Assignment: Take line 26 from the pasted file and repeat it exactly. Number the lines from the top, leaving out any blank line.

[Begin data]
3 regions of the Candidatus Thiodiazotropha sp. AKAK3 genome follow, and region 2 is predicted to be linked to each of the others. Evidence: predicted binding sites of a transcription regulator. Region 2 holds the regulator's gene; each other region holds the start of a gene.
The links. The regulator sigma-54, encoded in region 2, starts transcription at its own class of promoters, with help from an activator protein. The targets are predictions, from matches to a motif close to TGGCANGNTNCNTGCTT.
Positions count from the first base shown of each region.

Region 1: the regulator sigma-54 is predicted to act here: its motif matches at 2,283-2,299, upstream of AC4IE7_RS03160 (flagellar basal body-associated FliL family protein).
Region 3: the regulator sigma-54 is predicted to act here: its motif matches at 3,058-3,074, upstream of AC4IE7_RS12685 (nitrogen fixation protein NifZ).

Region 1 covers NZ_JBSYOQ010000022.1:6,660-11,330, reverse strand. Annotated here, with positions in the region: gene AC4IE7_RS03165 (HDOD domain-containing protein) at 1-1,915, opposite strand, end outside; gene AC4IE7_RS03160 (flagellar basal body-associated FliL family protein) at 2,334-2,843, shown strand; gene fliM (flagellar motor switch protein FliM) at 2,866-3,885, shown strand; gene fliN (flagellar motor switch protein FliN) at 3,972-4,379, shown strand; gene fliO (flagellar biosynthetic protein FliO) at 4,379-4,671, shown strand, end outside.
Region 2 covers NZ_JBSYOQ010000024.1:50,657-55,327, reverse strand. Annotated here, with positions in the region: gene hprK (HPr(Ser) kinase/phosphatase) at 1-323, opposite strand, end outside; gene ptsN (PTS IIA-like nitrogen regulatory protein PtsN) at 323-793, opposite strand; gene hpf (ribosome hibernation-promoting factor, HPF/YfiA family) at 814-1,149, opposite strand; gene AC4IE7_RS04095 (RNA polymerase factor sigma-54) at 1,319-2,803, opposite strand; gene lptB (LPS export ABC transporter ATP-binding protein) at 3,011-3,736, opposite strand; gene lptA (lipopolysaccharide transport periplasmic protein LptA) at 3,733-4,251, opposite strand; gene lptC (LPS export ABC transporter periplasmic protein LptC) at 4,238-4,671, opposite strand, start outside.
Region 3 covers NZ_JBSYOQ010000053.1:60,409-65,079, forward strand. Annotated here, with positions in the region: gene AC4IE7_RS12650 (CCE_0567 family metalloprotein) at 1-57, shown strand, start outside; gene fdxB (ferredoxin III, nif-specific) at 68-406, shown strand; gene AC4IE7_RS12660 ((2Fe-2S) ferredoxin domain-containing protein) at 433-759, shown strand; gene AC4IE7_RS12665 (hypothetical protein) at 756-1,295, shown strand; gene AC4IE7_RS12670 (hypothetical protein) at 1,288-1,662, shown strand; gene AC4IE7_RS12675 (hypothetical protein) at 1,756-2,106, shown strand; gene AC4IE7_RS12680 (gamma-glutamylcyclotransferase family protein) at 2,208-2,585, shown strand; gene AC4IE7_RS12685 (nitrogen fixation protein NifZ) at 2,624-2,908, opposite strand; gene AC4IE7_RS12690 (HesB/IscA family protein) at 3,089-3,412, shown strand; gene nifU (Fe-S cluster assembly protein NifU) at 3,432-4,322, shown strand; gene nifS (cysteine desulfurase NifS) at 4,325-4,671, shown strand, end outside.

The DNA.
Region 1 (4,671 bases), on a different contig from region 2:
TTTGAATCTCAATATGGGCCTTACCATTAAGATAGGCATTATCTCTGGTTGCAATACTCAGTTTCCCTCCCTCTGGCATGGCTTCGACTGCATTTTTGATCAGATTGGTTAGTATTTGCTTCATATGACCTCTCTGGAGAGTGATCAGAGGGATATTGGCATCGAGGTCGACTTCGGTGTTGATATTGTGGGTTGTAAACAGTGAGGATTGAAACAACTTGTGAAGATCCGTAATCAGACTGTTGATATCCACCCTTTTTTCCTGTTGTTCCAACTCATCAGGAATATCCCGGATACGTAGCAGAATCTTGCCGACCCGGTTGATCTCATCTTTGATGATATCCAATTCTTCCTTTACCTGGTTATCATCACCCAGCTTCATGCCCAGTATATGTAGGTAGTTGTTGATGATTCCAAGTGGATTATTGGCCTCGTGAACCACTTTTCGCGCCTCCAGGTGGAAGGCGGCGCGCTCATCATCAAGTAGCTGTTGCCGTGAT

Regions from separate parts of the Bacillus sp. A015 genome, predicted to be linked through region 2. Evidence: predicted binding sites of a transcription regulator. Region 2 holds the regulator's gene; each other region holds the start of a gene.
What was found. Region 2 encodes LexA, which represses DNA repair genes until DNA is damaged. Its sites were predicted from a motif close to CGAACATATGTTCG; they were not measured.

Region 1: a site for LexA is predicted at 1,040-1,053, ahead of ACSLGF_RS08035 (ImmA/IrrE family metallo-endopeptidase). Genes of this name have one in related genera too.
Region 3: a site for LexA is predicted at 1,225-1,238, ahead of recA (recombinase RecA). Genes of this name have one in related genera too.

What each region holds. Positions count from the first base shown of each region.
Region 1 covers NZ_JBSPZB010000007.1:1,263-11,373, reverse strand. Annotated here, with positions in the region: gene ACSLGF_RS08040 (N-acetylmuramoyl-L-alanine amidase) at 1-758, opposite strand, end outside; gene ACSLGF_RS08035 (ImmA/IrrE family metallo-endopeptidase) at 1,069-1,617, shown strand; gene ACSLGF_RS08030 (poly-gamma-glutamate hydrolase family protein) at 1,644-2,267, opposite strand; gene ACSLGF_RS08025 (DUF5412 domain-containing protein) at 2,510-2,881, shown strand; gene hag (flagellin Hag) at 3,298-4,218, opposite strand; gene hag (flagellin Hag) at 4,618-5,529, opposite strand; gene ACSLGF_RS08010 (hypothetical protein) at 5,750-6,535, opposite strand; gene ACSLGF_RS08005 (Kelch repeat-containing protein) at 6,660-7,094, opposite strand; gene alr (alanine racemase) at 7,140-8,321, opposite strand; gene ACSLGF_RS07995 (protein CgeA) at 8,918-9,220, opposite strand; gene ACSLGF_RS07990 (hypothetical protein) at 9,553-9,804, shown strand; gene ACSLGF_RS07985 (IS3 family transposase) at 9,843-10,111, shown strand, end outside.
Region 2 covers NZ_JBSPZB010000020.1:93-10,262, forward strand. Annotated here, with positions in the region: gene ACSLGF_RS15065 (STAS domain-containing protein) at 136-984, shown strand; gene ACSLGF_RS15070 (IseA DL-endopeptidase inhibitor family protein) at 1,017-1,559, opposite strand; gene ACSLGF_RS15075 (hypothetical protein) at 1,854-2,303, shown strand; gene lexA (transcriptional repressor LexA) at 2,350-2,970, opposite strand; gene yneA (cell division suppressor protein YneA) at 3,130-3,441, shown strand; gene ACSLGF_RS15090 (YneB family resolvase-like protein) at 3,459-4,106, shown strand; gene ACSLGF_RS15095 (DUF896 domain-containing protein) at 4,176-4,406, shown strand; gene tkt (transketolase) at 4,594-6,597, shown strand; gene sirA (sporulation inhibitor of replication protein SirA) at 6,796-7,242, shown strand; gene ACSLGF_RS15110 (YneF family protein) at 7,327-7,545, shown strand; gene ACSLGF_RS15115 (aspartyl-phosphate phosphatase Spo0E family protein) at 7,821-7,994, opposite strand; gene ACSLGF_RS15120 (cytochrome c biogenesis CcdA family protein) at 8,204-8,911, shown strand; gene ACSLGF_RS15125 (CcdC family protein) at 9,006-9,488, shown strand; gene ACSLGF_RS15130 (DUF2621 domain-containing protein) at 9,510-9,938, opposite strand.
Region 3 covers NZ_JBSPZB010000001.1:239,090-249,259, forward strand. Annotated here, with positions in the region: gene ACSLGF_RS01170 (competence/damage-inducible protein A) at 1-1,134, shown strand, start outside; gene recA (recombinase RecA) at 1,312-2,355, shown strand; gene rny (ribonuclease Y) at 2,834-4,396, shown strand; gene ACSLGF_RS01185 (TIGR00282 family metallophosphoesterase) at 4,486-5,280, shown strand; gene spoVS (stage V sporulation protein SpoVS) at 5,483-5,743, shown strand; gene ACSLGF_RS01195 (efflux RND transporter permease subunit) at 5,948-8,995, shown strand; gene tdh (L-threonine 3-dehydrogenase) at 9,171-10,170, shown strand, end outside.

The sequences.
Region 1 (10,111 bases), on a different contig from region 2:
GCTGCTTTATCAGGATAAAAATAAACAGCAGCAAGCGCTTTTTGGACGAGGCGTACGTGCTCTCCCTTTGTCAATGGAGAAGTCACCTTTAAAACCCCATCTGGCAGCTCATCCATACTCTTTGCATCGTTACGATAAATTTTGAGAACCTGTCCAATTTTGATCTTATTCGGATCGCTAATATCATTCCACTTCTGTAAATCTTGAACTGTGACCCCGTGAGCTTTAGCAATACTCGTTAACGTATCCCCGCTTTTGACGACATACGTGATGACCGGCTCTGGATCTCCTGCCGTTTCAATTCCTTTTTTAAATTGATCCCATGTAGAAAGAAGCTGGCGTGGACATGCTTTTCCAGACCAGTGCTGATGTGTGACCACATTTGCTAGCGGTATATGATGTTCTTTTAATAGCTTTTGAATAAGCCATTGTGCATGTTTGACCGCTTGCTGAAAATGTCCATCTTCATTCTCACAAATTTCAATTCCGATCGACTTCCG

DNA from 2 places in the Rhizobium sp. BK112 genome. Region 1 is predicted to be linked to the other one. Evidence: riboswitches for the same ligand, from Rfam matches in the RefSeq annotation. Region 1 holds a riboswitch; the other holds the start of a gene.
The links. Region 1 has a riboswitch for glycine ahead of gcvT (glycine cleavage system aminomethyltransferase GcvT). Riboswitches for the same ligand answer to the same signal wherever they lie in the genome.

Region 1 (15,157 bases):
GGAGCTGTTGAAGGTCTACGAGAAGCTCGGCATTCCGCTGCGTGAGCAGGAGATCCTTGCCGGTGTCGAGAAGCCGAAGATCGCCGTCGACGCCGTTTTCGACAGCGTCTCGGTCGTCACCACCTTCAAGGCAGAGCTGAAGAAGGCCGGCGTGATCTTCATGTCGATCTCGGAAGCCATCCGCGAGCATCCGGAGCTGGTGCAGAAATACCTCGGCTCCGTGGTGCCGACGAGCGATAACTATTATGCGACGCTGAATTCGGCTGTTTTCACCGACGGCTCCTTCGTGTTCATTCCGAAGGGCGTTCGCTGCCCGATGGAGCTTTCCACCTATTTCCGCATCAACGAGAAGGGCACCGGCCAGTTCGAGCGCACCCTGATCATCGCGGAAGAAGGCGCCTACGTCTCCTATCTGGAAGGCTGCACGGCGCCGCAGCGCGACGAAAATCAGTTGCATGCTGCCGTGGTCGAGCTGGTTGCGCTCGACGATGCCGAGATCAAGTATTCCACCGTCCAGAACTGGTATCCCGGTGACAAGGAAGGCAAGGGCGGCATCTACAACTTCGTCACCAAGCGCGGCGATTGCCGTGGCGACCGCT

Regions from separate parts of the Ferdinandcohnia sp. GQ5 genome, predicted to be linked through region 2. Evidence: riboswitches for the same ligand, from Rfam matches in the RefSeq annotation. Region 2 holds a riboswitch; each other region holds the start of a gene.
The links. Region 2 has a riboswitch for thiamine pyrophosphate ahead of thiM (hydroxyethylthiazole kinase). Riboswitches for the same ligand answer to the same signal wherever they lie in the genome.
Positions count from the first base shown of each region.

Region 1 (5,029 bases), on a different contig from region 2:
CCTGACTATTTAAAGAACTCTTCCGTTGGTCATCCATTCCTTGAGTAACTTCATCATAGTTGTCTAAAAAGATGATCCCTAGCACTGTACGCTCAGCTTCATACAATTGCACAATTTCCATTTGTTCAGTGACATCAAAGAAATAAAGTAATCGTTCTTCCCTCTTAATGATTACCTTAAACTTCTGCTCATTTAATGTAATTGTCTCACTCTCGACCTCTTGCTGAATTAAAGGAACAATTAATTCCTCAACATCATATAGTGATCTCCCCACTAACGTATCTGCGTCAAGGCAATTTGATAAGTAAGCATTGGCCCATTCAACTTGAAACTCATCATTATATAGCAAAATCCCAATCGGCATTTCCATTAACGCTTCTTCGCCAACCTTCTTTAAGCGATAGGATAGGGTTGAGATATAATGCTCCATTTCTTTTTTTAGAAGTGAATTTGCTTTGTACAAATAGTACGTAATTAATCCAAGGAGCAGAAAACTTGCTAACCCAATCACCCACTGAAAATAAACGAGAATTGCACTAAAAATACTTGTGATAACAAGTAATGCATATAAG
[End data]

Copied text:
GGAGCTGTTGAAGGTCTACGAGAAGCTCGGCATTCCGCTGCGTGAGCAGGAGATCCTTGCCGGTGTCGAGAAGCCGAAGATCGCCGTCGACGCCGTTTTCGACAGCGTCTCGGTCGTCACCACCTTCAAGGCAGAGCTGAAGAAGGCCGGCGTGATCTTCATGTCGATCTCGGAAGCCATCCGCGAGCATCCGGAGCTGGTGCAGAAATACCTCGGCTCCGTGGTGCCGACGAGCGATAACTATTATGCGACGCTGAATTCGGCTGTTTTCACCGACGGCTCCTTCGTGTTCATTCCGAAGGGCGTTCGCTGCCCGATGGAGCTTTCCACCTATTTCCGCATCAACGAGAAGGGCACCGGCCAGTTCGAGCGCACCCTGATCATCGCGGAAGAAGGCGCCTACGTCTCCTATCTGGAAGGCTGCACGGCGCCGCAGCGCGACGAAAATCAGTTGCATGCTGCCGTGGTCGAGCTGGTTGCGCTCGACGATGCCGAGATCAAGTATTCCACCGTCCAGAACTGGTATCCCGGTGACAAGGAAGGCAAGGGCGGCATCTACAACTTCGTCACCAAGCGCGGCGATTGCCGTGGCGACCGCT